‘On psychiatry’ / Charles Bukowski

En el año 1987, el famoso y díscolo escritor norteamericano Charles Bukowski (1920-1994) conversó con el actor Sean Penn sobre su opinión acerca de diversos y variopintos tópicos (entre ellos: los gatos, Shakespeare, la fama, la soledad, la violencia, el alcohol, etc.). Sus pareceres se pueden leer en Bukowski.net, de donde glosamos el respectivo parágrafo:

ON PSYCHIATRY:

«What do psychiatric patients get? They get a bill.

I think the problem between the psychiatrist and the patient is that the psychiatrist goes by the book, while the patient arrives because of what life has done to him or her. And even though the book may have certain insights, the pages are always the same in the book, and, each patient is a little bit different. There are many more individual problems than pages. Get it? There are too many mad people to do it by saying, «dollars per hour, when this bell rings, you’re finished.» That alone will drive any near-mad person to madness. They’ve just started to open up and feel good, when the shrink says, «Nurse, make the next appointment,» and they’ve lost track of the price, which is also abnormal. It’s all too stinking worldly. The guy is out to take your ass. He’s not out to cure you. He wants his money. When the bell rings, bring in the next «nut.» Now the sensitive «nut» will realize when that bell rings, he’s being fucked. There’s no time limit to curing madness, and there’s no bills for it either. Most psychiatrists I’ve seen look a little close to the edge themselves. But they’re too comfortable…I think they’re all too comfortable. I think a patient wants to see a little madness, not too much. Ahhhh! (bored) PSYCHIATRISTS ARE TOTALLY USELESS! Next question? »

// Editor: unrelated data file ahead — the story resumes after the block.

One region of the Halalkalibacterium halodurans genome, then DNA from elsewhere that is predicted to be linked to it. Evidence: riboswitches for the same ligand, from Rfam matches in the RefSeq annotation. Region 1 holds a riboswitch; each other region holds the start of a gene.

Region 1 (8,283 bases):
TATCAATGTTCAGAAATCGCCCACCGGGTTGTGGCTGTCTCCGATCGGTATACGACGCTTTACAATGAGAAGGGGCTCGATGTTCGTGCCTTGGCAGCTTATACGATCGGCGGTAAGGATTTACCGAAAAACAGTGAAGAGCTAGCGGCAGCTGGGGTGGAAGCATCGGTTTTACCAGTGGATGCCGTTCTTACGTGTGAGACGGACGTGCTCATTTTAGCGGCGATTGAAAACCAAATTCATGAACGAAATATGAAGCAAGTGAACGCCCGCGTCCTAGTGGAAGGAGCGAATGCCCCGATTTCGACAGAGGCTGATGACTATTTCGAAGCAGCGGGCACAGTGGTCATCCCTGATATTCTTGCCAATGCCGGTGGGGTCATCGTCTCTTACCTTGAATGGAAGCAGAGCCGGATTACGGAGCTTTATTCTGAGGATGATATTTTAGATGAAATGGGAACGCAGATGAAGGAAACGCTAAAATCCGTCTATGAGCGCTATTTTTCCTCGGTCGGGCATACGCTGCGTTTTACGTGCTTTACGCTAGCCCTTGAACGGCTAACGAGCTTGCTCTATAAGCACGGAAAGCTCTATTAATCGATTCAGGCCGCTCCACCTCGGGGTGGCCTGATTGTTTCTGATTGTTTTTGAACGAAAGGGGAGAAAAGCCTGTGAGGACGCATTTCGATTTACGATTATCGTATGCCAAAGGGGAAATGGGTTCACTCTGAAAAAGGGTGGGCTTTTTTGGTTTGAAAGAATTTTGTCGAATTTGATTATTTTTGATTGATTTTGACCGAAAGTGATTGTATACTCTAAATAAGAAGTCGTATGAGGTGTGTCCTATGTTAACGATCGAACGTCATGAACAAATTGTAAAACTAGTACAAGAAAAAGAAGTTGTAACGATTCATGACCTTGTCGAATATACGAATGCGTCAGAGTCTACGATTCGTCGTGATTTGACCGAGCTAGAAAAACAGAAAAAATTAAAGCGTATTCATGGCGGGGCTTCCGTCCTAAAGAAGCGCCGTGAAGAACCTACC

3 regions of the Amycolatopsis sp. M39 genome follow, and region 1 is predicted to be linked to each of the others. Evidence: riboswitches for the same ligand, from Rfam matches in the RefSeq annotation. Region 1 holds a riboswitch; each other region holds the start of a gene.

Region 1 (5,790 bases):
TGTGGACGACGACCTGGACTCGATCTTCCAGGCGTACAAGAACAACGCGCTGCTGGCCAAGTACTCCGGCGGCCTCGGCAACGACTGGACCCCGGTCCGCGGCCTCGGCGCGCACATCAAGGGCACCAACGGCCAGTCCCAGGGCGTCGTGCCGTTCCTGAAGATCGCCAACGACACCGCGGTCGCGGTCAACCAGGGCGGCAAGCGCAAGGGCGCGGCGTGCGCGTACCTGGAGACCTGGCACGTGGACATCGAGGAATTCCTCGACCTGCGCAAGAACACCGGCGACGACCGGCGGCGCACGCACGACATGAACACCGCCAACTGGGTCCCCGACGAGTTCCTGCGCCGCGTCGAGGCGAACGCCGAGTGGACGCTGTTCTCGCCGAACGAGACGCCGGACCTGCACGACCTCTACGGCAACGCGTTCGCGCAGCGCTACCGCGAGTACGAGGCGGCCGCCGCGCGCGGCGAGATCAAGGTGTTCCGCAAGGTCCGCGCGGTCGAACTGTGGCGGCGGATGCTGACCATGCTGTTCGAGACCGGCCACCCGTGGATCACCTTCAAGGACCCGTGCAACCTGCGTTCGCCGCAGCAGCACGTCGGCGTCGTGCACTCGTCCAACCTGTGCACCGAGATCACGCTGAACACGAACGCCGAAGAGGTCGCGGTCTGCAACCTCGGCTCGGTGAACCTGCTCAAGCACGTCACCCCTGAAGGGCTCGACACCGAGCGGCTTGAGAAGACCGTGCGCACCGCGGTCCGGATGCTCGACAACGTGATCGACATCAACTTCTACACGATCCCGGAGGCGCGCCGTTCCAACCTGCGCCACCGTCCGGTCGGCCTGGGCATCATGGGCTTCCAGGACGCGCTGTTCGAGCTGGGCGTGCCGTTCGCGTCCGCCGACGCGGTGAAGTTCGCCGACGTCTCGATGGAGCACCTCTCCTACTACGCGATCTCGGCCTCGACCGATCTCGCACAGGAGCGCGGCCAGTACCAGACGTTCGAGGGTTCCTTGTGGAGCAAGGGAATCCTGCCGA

En unas líneas anteriores acerca del dolor físico, sobre el cual decía que podía soportarlo y adaptarse a él, Bukowski acotaba: «Mental pain can’t be adjusted to. Keep me away from it.»

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